Summary of The Senkaku Paradox

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Could small acts of aggression undermine the post-WWII world order? In this well-researched and detailed work, foreign policy expert Michael O’Hanlon explores how seemingly minor political incidents – such as the Chinese deciding to occupy a handful of uninhabited islands in the East China Sea – could escalate into significant global conflicts. O’Hanlon makes the case that the United States and its allies must prepare an “asymmetric defense” strategy – comprising both economic and military tactics – in order to properly evaluate and respond to these sorts of risks.

About the Author

Michael E. O’Hanlon’s previous books on global security and US defense include The Future of Land Warfare and Beyond NATO: A New Security Architecture for Eastern Europe. He works at the Brookings Institution, where he is a senior fellow in foreign policy.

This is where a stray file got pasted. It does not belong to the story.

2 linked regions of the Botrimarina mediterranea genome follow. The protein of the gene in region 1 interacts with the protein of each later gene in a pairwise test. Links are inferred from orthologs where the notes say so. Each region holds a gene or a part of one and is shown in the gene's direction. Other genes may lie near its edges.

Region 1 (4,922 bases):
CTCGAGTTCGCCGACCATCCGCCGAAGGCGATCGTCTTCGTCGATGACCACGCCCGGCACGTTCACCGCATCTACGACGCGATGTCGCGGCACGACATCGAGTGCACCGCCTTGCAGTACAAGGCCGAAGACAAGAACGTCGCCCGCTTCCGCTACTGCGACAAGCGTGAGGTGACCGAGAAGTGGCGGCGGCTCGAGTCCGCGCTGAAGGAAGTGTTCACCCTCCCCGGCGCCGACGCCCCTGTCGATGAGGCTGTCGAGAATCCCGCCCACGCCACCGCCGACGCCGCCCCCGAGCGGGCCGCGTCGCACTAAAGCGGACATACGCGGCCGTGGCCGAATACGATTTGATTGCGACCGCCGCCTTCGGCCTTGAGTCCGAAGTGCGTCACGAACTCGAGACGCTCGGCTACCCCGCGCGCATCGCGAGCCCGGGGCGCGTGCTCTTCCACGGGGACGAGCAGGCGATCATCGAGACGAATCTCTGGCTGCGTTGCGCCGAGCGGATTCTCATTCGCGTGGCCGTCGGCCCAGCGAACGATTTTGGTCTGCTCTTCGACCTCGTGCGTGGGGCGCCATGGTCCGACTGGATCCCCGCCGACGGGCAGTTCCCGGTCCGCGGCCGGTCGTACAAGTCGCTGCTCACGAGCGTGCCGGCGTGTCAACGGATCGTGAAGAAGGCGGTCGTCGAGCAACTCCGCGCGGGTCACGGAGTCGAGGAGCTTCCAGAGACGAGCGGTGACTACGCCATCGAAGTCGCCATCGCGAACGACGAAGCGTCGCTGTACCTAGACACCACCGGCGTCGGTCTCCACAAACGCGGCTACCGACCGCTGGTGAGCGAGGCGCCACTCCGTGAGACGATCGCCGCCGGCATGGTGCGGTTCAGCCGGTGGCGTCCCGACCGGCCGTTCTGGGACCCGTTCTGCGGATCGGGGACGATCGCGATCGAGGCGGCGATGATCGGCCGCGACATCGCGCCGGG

Summary

The ongoing conflict over a small archipelago in the East China Sea is emblematic of the “Senkaku Paradox.”

Five uninhabited islands and three rocks that don’t count as islands stand in the midst of the East China Sea. Japan calls this tiny archipelago the Senkaku Islands. In China, they are called the Diaoyu Islands. Ownership of this land is an ongoing source of conflict between the two countries. It may seem like a low-key squabble, but the contested islands are illustrative of a larger problem: how the United States could or ought to respond should a small, highly localized attack against an ally – or ally-controlled territory – occur.

China would probably never dream of invading mainland Japan, but it could, easily choose to take possession of the Senkaku/Diaoyu islands. In the event this action did occur, how should the United States react? Too strong of a response risks escalation; but to turn a blind eye to China’s aggression would mean ignoring promises to help defend America’s ally, Japan, and, by extension, the existing world order. Thus, the paradox. Knowing how a dispute over these unlivable...


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